Creation of integrated circuits (RedLogic)

From Feed The Beast Wiki
Jump to: navigation, search

Integrated circuit basics[edit | edit source]

An integrated circuit in Minecraft is a redstone circuit with many elements: Redstone, Red Alloy Wire, Bundled Cable and different logic gates which perform a specific electronic task to receive and emit redstone signals. This redstone circuit can be a few blocks in size or fill a space of 20x20x20 blocks or more. Since these can be very bulky, a circuit can be stored in a single block by means of RedLogic, which then emulates this circuit. This block can be placed in the world and interacts with wires, cables, machines and so on.

Difference to other mods[edit | edit source]

Other mods can also create integrated circuits (e.g., Blue Power, Integrated Circuits and Project Red), but in contrast to these RedLogic allows the player to design 3D-circuits with a higher complexity and a maximum of 6 output sides (all cubic faces) compared to the other mods only allowing the player to design 2D-circuits with a maximum of 4 output sides.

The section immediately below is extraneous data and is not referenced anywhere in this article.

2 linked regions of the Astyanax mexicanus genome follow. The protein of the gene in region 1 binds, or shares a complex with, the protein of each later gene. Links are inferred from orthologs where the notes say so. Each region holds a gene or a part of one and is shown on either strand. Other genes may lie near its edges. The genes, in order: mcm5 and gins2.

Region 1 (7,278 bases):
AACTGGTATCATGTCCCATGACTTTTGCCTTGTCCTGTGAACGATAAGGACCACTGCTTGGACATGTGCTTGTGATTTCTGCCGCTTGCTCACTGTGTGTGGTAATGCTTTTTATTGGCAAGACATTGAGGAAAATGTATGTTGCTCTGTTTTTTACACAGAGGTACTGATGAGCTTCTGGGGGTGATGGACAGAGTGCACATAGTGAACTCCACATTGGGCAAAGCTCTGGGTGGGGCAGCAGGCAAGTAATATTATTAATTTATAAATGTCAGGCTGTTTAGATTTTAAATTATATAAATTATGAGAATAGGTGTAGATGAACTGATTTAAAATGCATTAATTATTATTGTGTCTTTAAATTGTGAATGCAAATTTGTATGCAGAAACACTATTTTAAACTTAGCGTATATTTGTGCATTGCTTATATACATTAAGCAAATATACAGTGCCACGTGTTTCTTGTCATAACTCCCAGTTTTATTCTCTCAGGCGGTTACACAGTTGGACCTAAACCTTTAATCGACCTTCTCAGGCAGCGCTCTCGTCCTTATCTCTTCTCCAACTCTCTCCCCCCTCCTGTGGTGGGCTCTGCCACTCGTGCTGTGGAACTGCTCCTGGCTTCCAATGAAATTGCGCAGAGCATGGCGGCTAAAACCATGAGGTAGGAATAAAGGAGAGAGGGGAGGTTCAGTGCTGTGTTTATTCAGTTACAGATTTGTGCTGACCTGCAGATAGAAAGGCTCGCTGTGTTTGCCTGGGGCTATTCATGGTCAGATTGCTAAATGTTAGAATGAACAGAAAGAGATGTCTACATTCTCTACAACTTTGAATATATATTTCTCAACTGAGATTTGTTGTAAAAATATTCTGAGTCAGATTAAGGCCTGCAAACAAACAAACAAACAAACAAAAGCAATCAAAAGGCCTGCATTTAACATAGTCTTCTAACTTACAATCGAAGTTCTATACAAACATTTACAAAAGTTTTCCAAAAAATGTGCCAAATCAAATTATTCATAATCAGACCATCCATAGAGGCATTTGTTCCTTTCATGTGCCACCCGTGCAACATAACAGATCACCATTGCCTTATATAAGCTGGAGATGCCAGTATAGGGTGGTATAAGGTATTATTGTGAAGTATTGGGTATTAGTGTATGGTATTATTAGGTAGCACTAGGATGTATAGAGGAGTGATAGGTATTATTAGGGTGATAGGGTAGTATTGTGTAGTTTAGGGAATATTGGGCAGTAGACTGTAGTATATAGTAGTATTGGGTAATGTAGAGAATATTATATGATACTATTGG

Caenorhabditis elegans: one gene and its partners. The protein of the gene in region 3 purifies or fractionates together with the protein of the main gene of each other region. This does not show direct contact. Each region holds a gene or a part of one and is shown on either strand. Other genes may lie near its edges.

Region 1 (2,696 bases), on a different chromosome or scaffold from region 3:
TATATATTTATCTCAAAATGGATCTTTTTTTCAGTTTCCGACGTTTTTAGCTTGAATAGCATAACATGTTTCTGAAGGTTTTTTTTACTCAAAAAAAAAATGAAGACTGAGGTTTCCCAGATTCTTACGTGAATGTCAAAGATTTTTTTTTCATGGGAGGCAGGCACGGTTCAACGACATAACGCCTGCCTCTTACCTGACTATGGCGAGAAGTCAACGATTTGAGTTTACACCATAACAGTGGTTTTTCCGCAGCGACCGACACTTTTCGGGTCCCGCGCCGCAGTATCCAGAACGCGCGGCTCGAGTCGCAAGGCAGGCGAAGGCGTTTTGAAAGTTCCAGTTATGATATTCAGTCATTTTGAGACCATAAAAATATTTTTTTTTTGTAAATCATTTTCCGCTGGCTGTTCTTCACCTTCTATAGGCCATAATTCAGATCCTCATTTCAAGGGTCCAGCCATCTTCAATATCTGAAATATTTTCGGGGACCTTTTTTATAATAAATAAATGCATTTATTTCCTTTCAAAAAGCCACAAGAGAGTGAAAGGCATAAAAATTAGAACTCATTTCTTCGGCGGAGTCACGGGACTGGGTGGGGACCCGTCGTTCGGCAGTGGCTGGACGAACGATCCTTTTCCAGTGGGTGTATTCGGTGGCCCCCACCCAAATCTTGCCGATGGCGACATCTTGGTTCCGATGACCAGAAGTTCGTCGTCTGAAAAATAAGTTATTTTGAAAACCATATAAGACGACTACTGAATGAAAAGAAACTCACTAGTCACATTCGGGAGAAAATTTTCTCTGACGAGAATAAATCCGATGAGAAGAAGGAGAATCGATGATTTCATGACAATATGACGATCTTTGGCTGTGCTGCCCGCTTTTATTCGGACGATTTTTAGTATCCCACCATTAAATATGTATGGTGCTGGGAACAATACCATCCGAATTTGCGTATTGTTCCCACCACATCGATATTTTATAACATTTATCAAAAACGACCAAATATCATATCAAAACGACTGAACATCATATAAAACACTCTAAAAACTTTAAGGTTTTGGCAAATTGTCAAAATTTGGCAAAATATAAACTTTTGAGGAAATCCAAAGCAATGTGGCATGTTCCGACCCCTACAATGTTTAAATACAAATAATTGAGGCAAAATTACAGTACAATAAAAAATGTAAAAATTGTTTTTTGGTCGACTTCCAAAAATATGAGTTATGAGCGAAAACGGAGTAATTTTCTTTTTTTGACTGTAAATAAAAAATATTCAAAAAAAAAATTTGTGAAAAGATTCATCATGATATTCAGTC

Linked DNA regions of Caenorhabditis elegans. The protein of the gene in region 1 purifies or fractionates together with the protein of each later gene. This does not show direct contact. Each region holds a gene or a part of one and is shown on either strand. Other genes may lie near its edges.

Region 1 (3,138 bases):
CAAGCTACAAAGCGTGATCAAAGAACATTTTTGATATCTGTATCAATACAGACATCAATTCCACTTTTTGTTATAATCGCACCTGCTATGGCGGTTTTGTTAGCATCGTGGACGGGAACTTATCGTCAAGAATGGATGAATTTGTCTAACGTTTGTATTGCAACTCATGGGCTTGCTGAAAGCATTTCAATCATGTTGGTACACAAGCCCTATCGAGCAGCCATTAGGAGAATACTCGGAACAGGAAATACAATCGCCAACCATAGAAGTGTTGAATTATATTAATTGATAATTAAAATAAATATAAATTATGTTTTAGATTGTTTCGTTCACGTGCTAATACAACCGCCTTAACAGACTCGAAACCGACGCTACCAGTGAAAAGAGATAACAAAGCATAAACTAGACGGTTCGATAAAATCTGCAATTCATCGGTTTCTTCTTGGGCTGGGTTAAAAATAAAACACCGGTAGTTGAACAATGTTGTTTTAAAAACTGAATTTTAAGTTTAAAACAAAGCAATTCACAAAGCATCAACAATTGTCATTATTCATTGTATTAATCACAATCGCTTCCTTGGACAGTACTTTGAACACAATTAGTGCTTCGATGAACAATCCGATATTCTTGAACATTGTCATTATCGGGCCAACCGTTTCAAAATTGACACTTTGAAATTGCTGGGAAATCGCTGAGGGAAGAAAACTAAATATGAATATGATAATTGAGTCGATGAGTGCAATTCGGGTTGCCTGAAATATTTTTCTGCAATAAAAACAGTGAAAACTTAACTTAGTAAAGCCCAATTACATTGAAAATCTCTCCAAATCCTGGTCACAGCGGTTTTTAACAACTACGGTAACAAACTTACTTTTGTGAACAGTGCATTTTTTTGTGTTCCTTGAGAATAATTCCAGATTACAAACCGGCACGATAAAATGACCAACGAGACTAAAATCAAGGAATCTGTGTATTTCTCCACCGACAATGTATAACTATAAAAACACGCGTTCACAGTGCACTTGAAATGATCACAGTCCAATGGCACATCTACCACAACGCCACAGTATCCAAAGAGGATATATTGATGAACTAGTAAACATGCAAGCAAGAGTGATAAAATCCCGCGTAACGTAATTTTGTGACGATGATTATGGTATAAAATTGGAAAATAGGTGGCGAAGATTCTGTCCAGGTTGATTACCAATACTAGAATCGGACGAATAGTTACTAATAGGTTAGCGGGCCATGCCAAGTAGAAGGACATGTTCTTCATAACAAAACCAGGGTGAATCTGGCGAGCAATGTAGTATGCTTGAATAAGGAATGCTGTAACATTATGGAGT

Cleanroom[edit | edit source]

Main article: Cleanroom
Fig. 1: An example of a cleanroom.
Fig. 2: Inside the cleanroom.

To design an integrated redstone circuit and store it in an Integrated Circuit Block the player needs a Cleanroom. In this structure the player can design redstone circuits which are then stored in a Schematic.

An example of a cleanroom is shown in Fig. 1 and 2. A cleanroom must be a cuboid structure of any size with a floor, walls, and a ceiling. The structure can only consist of Cleanroom Walls, Cleanroom Air Filters, one Redstone Digitizer, as well as Yellow, Orange and Red Decorative Lamps. Air or other blocks, e.g. an entrance, must be compensated with Cleanroom Air Filters in the ratio of 4 filters per block of air/other blocks.

Filters, lamps and air blocks can be anywhere in the structure, but the Redstone Digitizer must be placed in the ceiling.

Designing one's own integrated redstone circuits[edit | edit source]

Fig. 3: Orientation of the redstone circuit in relation to the Redstone Digitizer.
Fig. 4: An example of a designed redstone circuit.
Fig. 5: An example of a designed redstone circuit.

Creating the integrated circuit block[edit | edit source]

Fig. 6: Creation of the Schematic using the Redstone Digitizer.

Using the integrated circuit block[edit | edit source]

Fig. 7: An Integrated Circuit block with the stored redstone circuit which can be placed in the world.